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Examining A Horse At An Auction

When a pre-purchase examination cannot be performed by a qualified equine vet, following these guidelines for examining a horse at an auction.

Unlike buying a horse privately, where you can view the horse and then make a decision after careful thought over the course of a day or two, buying a horse at auction can require a fairly quick assessment before deciding to bid on it.

Horses at auction are usually “sold as seen” with no vetting or warranty, which means it is your responsibility to check the horse yourself before the auction starts. Don’t rely on information you are given by a seller unless they can give you proof.

This factsheet assumes you are purchasing a horse “sold as seen” and gives you some guidance on how to assess the horse before making a bid.

If it is your first time buying a horse at auction, it is probably wise to take an experienced friend, instructor or trainer with you so you have a second opinion before making the final decision to bid on a horse.

Some auctions do offer some form of warranty that confirms the horse is as described, sound and/or fit for a particular purpose. If this is the case the buyer is usually entitled to return the horse to the seller within a certain timeframe if the horse if found not to be as initially described. However, warranties can be ambiguous and the onus is usually on the buyer to prove that the horse is not as described.

Sometimes, a vetting is offered as an option to be carried out at the auction by vets in attendance after you have committed to buying a horse. If you chose this option it is advisable to be there when it’s your horses turn to be vetted. If the horse fails the vetting you have no obligation to buy the horse, however, if the horse does pass the vetting, you are then obliged to complete the sale and buy the horse.

Some higher end auctions have all horses vetted before the auction beings, including x-rays; the cost of this is usually added to the final price of the horse which is paid by the buyer. Potential bidders are able to view the vetting results and discuss these with the vets before the auction starts.

Stand back and observe the horse first:

  • What is the horse’s appearance and attitude like?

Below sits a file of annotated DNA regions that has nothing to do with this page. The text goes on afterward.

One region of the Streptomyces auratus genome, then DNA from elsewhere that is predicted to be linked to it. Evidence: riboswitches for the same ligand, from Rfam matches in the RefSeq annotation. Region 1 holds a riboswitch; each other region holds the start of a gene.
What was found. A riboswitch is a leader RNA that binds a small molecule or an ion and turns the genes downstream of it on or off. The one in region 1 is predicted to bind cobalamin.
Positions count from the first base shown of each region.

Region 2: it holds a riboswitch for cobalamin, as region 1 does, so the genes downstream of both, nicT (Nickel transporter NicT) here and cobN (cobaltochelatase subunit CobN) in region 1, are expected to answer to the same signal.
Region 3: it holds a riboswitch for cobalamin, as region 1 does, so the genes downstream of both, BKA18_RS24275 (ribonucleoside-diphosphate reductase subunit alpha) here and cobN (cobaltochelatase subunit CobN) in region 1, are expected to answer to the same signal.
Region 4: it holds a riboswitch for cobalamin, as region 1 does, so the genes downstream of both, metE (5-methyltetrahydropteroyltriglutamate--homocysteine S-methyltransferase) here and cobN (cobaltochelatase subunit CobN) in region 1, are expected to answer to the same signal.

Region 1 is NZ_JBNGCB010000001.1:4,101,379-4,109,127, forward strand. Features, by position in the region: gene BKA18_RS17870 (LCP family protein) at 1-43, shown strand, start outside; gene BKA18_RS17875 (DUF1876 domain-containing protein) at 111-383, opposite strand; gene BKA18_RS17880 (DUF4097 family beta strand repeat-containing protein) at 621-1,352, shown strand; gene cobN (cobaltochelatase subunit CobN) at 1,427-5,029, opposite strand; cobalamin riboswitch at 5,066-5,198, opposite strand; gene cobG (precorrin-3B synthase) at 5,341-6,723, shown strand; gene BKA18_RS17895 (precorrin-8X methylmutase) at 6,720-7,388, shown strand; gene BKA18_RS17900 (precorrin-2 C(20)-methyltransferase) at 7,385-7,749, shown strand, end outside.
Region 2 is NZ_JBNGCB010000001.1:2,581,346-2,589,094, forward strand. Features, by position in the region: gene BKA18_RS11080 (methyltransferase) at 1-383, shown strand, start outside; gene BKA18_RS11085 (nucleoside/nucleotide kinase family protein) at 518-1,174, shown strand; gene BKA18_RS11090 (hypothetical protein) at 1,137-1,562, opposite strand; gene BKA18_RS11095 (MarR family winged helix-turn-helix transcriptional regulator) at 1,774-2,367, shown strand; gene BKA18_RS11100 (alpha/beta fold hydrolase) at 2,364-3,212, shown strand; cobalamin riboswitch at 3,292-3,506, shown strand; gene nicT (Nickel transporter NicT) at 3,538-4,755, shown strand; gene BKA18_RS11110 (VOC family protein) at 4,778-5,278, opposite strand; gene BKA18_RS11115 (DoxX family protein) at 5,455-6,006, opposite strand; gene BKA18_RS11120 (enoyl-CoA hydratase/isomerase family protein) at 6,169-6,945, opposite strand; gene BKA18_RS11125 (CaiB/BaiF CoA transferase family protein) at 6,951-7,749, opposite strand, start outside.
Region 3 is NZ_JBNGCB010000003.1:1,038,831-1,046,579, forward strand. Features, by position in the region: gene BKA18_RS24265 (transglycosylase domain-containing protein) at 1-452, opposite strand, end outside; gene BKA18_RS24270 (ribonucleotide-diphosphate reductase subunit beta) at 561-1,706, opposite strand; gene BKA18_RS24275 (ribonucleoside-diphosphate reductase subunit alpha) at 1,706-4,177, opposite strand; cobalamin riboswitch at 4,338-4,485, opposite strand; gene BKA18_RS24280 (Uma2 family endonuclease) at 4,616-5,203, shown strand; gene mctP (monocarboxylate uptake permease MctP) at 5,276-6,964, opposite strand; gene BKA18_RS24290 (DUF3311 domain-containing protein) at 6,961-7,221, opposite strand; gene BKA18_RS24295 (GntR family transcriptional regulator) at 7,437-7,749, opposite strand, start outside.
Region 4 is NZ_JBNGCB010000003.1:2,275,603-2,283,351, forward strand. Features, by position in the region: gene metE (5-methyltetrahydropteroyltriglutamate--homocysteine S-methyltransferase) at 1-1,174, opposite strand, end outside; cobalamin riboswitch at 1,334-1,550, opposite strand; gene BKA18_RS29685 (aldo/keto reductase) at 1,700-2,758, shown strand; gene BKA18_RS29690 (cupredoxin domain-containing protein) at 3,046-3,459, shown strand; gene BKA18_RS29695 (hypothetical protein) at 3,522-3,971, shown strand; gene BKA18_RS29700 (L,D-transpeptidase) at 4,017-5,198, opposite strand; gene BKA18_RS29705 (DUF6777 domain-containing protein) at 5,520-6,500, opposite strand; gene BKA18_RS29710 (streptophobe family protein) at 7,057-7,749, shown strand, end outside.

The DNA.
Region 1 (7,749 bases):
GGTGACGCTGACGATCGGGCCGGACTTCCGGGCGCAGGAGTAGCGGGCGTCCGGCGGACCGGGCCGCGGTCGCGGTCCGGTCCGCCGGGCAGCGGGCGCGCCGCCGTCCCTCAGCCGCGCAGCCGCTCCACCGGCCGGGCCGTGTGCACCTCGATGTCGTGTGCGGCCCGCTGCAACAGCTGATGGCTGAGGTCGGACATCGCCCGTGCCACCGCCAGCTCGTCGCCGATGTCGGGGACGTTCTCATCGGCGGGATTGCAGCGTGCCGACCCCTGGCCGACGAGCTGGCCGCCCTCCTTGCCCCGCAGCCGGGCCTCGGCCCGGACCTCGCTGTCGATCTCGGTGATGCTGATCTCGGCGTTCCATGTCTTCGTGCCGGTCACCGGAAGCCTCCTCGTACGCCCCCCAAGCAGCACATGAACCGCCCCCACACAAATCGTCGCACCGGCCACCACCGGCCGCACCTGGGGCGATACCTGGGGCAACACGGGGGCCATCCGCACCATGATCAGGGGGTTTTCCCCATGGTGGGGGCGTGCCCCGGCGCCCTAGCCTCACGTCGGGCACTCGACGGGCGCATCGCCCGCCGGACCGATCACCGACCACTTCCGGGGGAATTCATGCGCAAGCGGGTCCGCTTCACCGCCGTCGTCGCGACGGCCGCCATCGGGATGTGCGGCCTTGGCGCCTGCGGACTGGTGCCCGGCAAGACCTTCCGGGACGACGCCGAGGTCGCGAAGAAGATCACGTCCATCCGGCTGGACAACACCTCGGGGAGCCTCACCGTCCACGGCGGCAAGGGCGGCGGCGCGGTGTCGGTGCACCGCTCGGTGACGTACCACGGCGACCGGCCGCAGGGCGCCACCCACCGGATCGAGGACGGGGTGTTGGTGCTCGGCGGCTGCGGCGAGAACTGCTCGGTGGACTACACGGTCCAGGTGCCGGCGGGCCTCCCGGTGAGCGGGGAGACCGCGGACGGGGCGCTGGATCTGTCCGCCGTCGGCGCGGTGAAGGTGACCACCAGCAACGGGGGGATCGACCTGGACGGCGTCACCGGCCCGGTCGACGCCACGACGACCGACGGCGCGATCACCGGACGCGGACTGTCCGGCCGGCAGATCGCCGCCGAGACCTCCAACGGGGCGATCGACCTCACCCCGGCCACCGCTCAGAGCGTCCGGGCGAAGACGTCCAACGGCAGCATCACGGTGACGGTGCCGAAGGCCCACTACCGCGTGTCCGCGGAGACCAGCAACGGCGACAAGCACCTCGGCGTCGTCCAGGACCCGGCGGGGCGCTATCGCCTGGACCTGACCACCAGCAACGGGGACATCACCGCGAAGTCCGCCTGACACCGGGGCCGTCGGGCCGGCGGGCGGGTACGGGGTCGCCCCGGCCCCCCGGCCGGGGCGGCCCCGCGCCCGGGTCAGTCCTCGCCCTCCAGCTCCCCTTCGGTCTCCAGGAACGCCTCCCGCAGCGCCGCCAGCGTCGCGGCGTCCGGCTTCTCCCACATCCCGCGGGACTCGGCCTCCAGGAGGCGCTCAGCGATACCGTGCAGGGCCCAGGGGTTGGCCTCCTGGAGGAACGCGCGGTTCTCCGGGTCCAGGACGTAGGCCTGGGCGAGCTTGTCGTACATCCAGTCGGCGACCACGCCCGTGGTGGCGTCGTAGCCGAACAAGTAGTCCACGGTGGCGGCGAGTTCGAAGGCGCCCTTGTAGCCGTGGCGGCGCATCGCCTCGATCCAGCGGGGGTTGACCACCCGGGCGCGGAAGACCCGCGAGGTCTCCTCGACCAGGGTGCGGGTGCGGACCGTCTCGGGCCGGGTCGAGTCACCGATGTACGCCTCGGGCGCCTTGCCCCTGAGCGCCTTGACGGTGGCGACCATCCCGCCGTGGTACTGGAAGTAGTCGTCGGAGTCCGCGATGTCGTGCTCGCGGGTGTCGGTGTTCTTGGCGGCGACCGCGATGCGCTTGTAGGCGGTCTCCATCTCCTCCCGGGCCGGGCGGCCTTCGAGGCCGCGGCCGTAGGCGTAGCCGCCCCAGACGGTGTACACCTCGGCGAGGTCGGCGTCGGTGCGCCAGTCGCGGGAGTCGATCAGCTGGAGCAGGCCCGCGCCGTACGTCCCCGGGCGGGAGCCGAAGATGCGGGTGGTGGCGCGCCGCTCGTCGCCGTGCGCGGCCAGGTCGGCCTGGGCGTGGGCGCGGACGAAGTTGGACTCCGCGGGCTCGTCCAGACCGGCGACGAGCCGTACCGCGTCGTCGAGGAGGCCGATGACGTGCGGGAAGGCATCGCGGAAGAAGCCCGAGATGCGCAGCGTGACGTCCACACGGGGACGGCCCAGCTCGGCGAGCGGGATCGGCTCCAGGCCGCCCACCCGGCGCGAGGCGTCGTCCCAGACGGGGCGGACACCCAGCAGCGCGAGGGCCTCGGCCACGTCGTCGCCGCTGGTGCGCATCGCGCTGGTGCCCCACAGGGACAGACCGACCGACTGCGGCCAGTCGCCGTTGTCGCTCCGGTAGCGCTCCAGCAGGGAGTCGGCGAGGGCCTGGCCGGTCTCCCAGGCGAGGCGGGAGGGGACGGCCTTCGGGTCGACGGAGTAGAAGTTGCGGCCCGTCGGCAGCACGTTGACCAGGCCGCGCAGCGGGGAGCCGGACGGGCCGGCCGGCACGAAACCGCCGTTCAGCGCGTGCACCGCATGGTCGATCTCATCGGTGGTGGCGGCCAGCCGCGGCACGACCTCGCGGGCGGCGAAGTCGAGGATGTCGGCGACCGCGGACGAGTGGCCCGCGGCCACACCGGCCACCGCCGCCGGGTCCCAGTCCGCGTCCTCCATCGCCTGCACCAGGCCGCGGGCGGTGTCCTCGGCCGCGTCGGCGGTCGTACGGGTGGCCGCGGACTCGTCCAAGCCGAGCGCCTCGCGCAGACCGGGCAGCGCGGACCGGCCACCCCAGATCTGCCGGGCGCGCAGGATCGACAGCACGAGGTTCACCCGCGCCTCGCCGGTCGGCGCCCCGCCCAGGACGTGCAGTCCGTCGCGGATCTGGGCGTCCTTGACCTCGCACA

• Does the horse look relaxed or uptight, happy to be handled, or nervous around people?
  • Look at the horse’s general body condition, hair coat, foot quality and muscle development; these observations should give you an idea of the general health of the horse, indicating the type of care that the horse has received.
  • Is the horse’s weight appropriate for his or her size and frame/build?
  • Is the horse’s muscle development normal and equal on both sides of the body?
  • These qualities indicate the amount of exercise and training the horse has received recently.

Examine the horse from nose to tail:

  • Does the horse have a clean nose and bright eyes?
  • Do the horse’s teeth look normal?
  • Note any areas that are swollen or warm compared with other parts of the body.
  • Run your hand down all four legs and compare the appearance and feel of the left legs with the right legs. You may detect a bowed tendon or a fluid-filled knee that may later develop into arthritis in the joint.
  • Try to test each joint for flexibility.
  • Keep an eye out for other lumps and bumps such as sarcoids or melanomas, or old scars that could indicate previous injury or surgery.

Observe the horse at walk, trot and canter if possible:

  • Is the horse comfortable when moving or are the ears pinned and is the tail switching?
  • Is there a head bob or hip hike, suggesting lameness?
  • Does the horse make a louder than normal sound when breathing?

If possible, observe the horse when he or she is being saddled up; this will provide information about the horse’s soundness and general attitude.

When going to an auction, even as an observer, remember that the horses come from all over the country and possibly abroad, and have been handled by lots of different people. It is sensible to change clothing, footwear and disinfect your hands, etc. before handling any other horses to prevent the possible spread of infection.